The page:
On the campaign trail, Donald Trump laid into Goldman Sachs Group Inc. On Tuesday, he planned to sit down with the bank's No. 2 executive, another sign the President-elect's campaign rhetoric about Wall Street might be toned down as he sets out his administration's priorities.
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Gary Cohn, Goldman's president and chief operating officer, was among those set to meet with the president-elect Tuesday, the Trump campaign said.
It isn't clear whether Mr. Trump is considering Mr. Cohn for a job or simply soliciting his advice. Joining the administration would give Mr. Cohn, who has been heir apparent for most of the past decade, an exit strategy should Chief Executive Lloyd Blankfein remain in his job for the foreseeable future.
A spokesman for Goldman Sachs didn't immediately comment. A spokesman for Mr. Trump wasn't immediately available to comment.
Mr. Cohn is a Republican donor, having given $72,500 this cycle to the national party committee and candidates including Marco Rubio and Tom Cotton, according to the Center for Responsive Politics. Mr. Blankfein said he was supporting Democratic nominee Hillary Clinton.
Mr. Cohn, 56 years old, said earlier this month that he wasn't surprised by Mr. Trump's win because it followed other outcomes, such as Brexit, where polls had been wrong. Mr. Cohn, who grew up in Ohio and started his career with U.S. Steel in Cleveland, told CNBC that given his "Midwestern context" he "had a feeling that we may end up in this situation."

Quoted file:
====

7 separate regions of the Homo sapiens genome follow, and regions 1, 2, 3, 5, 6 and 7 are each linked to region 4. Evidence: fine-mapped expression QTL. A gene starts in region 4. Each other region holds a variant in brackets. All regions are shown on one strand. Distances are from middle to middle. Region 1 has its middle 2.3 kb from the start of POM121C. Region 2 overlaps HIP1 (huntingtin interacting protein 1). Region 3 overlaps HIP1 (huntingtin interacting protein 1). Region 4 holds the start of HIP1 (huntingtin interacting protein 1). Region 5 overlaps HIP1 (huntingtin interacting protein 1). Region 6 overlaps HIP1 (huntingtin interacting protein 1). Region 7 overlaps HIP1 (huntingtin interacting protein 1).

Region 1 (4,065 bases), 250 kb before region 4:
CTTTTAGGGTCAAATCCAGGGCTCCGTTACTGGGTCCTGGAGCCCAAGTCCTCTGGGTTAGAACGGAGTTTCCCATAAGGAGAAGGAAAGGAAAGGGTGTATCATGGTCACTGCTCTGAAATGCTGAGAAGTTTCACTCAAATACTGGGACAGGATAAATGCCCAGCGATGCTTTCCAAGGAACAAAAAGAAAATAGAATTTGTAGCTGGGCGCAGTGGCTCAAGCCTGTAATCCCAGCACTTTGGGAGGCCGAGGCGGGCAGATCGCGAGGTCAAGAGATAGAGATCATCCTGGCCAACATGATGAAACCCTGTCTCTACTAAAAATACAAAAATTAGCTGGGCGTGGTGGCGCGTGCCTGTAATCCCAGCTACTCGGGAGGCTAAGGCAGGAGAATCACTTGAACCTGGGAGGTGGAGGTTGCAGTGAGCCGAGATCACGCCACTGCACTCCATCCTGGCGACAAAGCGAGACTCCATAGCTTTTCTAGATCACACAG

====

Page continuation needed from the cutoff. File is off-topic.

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"We're all giving President Trump and his transition team the benefit of the doubt," Mr. Cohn said in the televised interview.
Mr. Trump was highly critical of Goldman during his campaign, criticizing Ms. Clinton for receiving hundreds of thousands of dollars for speeches given to the firm and its clients.
A Trump television ad showed Mr. Blankfein at a Clinton Global Initiative event and accused Ms. Clinton of secret meetings with global banks "to plot the destruction of US sovereignty in order to enrich these global financial powers, her special interest friends and her donors."
However, one of Mr. Trump's closest advisors, Stephen Bannon is a former Goldman banker. The president-elect is also considering Goldman alum Steven Mnuchin for Treasury secretary, The Wall Street Journal has reported.
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